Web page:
Gingerbread Girl, Interrupted – Greg Baldino Talks With Colleen Coover And Paul Tobin, Part Two

Greg Baldino writes for Bleeding Cool

Continued from Part One

Greg:What comic book influences inspired the work on Gingerbread Girl?
Paul: I think a lot of Colleen’s art stems from the teen humor comics of the 1960s, and from lots of other sources as well. Myself… yeah… I think so… I love the hectic pacing of the friendships, the drama of every moment, the whim of the relationships, etc. I suppose a lot of the physical and emotional pacing that I strive for was first “explained” to me through reading those comics.

Colleen: Those comics inform everything I do, but there are plenty of other influences as well. I think the Hernandez Bros’ work from the mid ‘80s shows up pretty strongly in Gingerbread Girl, as well as comic strips and gag strips from the early- and mid-20th century eras.

Greg: The storytelling in GG is very unique, as much of the story is told through peripheral characters of varying awareness, from a fake psychic to a pigeon. How’d you come up with this approach?

Colleen: I’ll let Paul handle that one as it came about in the script.

Paul: At the time I began writing Gingerbread Girl, I was irked at the proliferation of auto-biographical comics. Everyone that had a deeply personal tragedy, or “shocking” insight into their sexual habits, or a humorous degree of self-loathing… EVERYBODY was doing auto-bio comics. It was overwhelming, and, frankly, quite boring after not too long. Because of this, I started thinking of what I personally wanted to see in an auto-bio comics. First… I wanted it to be fiction… because the “real” auto-bios were too self-indulgent. Next, I wanted a truly interesting story… not just a story revolving around why this or that particular love affair / breakup was the Most Important Relationship Of All Time. And then I wanted a mystery behind the insights… a mystery that could only be solved by the interactions of witnesses that were maybe, possibly, telling the real truth.. At least as they knew it.

Greg: Annah’s something we don’t see enough of in comics; a bisexual woman who’s neither a “weekend lesbian” nor a male-sex fantasy. What went in to your handling of the character’s sexuality?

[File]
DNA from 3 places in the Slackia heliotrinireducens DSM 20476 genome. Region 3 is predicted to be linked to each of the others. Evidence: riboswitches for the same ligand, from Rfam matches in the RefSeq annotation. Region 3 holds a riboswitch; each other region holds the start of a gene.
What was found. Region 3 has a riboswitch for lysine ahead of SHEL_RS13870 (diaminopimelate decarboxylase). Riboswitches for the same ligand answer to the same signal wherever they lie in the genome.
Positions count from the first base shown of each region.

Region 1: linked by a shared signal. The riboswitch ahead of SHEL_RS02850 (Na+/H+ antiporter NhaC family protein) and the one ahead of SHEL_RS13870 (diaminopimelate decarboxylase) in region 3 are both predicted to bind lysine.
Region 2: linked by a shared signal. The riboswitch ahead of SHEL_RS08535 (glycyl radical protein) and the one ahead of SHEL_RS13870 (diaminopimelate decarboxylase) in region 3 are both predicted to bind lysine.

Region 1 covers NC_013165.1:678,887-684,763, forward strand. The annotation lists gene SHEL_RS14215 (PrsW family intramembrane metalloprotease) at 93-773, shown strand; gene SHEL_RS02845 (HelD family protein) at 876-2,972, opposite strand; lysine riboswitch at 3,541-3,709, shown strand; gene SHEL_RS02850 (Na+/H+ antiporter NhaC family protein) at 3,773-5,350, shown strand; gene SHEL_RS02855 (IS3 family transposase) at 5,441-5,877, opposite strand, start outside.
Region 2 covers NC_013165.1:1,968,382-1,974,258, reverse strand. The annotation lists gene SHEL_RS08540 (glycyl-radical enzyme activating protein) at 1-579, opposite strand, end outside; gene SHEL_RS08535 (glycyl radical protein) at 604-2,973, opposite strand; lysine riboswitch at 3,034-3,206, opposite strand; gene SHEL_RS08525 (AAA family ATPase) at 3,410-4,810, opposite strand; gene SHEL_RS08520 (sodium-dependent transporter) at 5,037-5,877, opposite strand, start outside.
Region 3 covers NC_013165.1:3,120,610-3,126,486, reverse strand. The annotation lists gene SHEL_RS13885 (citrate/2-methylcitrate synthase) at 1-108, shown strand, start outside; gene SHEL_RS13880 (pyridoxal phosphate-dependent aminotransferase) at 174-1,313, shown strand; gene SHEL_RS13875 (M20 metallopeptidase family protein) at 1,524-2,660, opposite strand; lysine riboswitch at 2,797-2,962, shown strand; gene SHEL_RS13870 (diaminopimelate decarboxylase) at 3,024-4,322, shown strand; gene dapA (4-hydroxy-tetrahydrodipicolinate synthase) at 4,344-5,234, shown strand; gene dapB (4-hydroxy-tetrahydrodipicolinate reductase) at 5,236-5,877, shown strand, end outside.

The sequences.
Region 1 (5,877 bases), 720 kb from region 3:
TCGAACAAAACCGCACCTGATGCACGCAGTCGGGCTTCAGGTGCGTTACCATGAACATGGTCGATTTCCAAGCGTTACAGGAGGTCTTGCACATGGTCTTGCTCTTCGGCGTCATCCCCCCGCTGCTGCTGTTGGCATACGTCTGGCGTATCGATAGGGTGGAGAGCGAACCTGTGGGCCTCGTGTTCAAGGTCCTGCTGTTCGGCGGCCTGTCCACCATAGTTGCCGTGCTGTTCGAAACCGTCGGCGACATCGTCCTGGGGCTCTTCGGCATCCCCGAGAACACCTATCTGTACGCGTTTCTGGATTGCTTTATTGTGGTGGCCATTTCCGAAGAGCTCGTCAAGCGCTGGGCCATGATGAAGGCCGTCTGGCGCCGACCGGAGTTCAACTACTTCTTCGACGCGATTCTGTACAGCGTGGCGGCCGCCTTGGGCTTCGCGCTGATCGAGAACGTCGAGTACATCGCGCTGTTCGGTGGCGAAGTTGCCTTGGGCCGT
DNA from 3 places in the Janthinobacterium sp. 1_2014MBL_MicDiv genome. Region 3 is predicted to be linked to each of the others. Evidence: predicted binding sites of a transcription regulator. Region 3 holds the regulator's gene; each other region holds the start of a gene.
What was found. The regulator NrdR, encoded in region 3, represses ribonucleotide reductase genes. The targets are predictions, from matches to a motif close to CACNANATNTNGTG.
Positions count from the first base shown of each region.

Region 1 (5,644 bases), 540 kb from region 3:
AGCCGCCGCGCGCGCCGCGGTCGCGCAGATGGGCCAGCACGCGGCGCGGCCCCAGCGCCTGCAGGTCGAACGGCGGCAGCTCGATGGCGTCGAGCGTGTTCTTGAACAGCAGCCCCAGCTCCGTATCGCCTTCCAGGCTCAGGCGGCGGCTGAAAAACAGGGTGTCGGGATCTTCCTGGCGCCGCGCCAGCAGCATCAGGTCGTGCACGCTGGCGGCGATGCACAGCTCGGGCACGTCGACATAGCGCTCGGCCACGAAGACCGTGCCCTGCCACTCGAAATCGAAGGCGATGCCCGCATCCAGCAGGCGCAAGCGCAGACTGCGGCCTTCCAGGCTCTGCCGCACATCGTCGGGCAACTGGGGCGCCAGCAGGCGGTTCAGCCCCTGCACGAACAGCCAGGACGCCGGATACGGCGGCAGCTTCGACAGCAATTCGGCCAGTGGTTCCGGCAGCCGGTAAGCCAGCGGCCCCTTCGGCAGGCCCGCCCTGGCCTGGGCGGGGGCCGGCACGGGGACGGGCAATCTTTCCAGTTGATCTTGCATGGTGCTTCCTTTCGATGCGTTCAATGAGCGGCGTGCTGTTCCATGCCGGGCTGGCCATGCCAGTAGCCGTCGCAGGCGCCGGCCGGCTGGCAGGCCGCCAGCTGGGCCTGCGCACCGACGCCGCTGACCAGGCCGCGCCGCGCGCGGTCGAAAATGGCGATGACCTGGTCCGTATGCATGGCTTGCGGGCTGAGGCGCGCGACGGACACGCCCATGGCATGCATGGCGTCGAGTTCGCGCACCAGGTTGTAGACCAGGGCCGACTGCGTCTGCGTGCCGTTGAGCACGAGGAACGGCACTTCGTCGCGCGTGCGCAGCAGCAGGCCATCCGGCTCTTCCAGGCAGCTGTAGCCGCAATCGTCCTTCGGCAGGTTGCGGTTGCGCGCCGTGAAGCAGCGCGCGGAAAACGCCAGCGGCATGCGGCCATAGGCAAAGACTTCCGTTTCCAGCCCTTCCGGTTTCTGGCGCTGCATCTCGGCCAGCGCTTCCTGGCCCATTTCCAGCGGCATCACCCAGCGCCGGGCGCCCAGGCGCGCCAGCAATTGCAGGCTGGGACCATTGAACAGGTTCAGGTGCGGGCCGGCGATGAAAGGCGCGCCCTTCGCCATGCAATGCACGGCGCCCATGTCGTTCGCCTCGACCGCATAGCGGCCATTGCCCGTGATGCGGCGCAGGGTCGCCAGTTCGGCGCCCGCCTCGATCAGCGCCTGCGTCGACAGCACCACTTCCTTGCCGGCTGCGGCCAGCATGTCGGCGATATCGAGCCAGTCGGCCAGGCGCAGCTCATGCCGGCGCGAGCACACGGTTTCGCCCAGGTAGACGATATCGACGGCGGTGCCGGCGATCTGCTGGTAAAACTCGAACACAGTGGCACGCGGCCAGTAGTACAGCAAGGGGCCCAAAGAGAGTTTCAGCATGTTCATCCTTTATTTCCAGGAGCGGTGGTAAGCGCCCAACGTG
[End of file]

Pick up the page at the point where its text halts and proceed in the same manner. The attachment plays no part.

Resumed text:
Colleen:I’d have to argue that in “real life”, Annah’s sexuality is pretty well the norm. At least, it’s the norm among the women I know!

Paul: I will never forget some of the missives that Colleen received when she began doing Small Favors and came out as bi-sexual. There were elements of ire from straight people, from lesbians, from everyone. An amount of people that had fought for their own sexual identity were now saying that bi-sexuality was wrong, or was greedy, or was for posers, or didn’t exist at all. It was a small group of people saying such things, but they were vocal, and much of how I see sexuality and / or people in general was formed at that time, and works its way into my stories, from time to time.

Colleen: One of Paul’s strengths as a writer has always been that when he creates a character who is not just like himself—a straight white guy who occasionally sports a magnificent mustache—he remembers that they are PEOPLE, not merely a jumble of identifying behaviors and catch phrases. By doing so he avoids writing to stereotype: the hallmark of bad writing.

Paul: Really, we pretty much all have quirky desires that put us in the margin of a margin. That’s one of the reasons that sex and relationships are so much fun… they’re adventures in understanding.

Greg: What are the artistic advantages of working in the cute milieu? How differently do you think GG would read if it was done in a photo-realistic style?

Colleen: I prefer the word “cartoon” to “cute”, I think. By which I mean that I use traditional cartooning techniques in my art to tell stories with visual iconography. It allows for the use of conventions like rebuses and paper doll pages to mix with the rest of the story without jarring the reader. Photo-realism tends to “ground” comics in a more real-world setting, which would have made Gingerbread Girl more of a downer whine-fest than the exploration of a quirky character that it is.

Paul: A “cartoony” style, for me, allows a greater sense of character, just like caricature is an “exploded” version of a normal personality trait. Cartoony styles have more life, to me, and they have the added bonus of allowing readers to template a lot of their own visual preferences into the characters / art… which brings the reader deeper into the story. Double plus.

Greg: Is this the last of Gingerbread Girl? Or will we see more of these characters?

Paul: No further plans for them at this time, but I never rule things like that completely out.

Colleen:This is one of those stories that exists on its own, for its own sake. Will any of the characters show up in future works? Maybe. But only if they belong in a new story, independent of Gingerbread Girl.

Gingerbread Girl is a “deluxe flexi-cover graphic novel” from Top Shelf for 12.95, coming in May 2011. Read preview pages from it online here

Greg Baldino writes for various publications and lives in Chicago, which is just so totally the type of city where someone like him would live. Contact him at

About Rich Johnston

Chief writer and founder of Bleeding Cool. Father of two. Comic book clairvoyant. Political cartoonist.

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